If you don’t write HP fanfic or sexy vampires sucking blood and kicking tail, chances are you’re struggling to get published in the fantasy genre.
I’m one of those writers that doesn’t write to be published. I mean, I do. Obviously. But, like Stephen King says (in his prologue to the Dark Tower, heh), all writers fall into one of two groups: those who write to disperse information and those who write to gather. I’m one who gathers my information before trying to get it published.
That’s probably why I’m not published. I could easily write the latest vampire/werewolf romantic sexfest. I don’t care to. It’s been done. As with Tolkien’s publication of LOTR came a handful of successful mimics (Terry Brooks, for one), HP/Twilight is bringing about a handful of successful mimics (and about a thousand and one unsuccessful mimics, of course). But that genre’s saturated.
And it’s boring.
I’ve written my Dresden Files-esque Urban Fantasy (to no avail). In fact, I’ve written two books in the series before I petered out sending the stuff out and trying to get it rewritten/fixed up.
I’ve written my Lovecraft-esque fiction (definitely to no avail). Form letters all the way, if I got a reply at all, and THAT work is about two years earlier than my Urban Fantasy.
Now, I’m 100k words up on a story that I find most accessible to the general audience. Fiancee and brother both believe it’s a YA novel, albeit a little graphic at times. It’s my take on the HP craze: 13 year old boy goes to summer camp at a school of magic. He has issues. Hilarity ensues.
Yet I don’t believe I’m looking at this writing thing correctly. It’s not the genre that isn’t getting me published. It’s not the content within that genre. I think it’s the complication of the writing. David and His Shade is a relatively simple text: no florid prose, no overly complicated symbolism/metaphors, no gratuitous dream sequences that warp or mutate the story (they’re more punctuation marks to the story instead of their own stories…).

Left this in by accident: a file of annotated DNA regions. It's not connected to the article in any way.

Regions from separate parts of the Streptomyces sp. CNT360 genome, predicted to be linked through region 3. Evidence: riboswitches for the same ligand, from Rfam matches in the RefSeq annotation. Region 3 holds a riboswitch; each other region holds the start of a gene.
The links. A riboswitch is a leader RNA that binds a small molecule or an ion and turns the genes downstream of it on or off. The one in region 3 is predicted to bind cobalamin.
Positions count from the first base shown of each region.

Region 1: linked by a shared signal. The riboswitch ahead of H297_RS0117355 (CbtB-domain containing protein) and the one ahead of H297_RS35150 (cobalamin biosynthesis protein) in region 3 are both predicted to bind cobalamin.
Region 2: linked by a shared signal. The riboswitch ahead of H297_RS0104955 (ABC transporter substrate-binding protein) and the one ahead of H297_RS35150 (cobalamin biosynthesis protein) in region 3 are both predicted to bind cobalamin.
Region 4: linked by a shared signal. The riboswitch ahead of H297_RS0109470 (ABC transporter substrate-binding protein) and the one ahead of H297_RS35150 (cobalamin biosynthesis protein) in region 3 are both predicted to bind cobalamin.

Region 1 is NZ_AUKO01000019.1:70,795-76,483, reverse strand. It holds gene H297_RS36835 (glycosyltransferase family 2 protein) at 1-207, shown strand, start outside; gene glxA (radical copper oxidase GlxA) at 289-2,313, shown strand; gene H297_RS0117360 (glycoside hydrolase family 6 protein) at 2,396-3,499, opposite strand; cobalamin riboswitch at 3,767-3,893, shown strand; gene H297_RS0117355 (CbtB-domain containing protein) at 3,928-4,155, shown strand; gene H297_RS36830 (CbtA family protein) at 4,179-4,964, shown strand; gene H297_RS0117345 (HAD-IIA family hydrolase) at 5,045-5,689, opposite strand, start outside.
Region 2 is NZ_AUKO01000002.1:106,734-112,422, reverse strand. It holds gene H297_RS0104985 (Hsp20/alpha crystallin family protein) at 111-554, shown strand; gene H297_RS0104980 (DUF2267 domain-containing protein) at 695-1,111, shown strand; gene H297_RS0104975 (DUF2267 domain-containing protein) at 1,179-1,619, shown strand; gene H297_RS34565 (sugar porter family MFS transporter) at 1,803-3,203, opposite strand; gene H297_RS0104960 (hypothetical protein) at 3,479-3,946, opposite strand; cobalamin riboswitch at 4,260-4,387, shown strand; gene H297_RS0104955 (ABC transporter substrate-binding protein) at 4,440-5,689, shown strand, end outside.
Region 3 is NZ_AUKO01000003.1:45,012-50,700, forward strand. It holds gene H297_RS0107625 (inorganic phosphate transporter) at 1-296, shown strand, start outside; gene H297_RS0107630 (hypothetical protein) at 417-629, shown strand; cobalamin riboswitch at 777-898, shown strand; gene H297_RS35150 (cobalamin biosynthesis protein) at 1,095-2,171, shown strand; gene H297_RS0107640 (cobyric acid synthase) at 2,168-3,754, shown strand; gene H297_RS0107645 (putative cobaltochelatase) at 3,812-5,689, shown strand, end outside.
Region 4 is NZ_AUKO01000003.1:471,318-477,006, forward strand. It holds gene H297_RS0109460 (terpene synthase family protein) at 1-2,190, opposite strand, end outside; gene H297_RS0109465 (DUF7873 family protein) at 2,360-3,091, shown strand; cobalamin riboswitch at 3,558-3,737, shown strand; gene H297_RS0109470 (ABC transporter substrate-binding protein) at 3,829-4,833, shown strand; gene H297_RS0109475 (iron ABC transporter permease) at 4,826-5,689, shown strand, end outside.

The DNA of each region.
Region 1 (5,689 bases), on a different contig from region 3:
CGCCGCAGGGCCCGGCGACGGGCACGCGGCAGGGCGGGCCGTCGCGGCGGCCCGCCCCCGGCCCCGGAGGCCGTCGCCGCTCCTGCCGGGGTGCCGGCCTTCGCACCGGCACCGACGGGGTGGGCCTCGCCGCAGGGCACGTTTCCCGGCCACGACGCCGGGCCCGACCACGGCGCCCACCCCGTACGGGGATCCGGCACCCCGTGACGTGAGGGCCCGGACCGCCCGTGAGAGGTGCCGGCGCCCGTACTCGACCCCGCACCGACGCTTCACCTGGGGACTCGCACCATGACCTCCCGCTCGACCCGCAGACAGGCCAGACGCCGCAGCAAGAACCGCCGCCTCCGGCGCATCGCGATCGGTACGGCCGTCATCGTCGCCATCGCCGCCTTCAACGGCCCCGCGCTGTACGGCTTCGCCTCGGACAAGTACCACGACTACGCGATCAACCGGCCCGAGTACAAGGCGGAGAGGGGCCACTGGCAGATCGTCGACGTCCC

I think it’s still too complicated. My fiancee was eyeballs deep in world religions when she returned from India and Korea. She had lived the magic, and knew the magic, and in turn taught me about it. Chi, chakras, totems, Astral Projections, OBE, all that was commonplace in her study, in her life. It permeates my writing. In fact, instead of the stylized British magic incorporated in the HP universe, my writing uses complex systems that are already in place: Christian magic, Pagan magic, Hindu magic, Earth magic, Faeries and elves and demons and vetala and angels and Genius loci, and a thousand things in-between. Werewolves, and vampires, too.
I wonder if that’s a turnoff for anyone in the publishing industry: specific embracing of all religions, and positing character viewpoints that disagree with major religions (such as an anti-Christian mentality in a teacher, for instance).
It’s a touchy subject, but I don’t feel like anything, in any genre, should be censored for the sake of political correctness.
If anyone knows the overall viewpoint of the Fantasy publishing industry on this whole thing, I’d love to know.
I’m (at most) 20k off from finishing this beast. I have a lot to cut. Next chapter is the climax. I’ll be finished with a rough draft by Sunday.
Can’t wait to start getting more rejection letters. ~x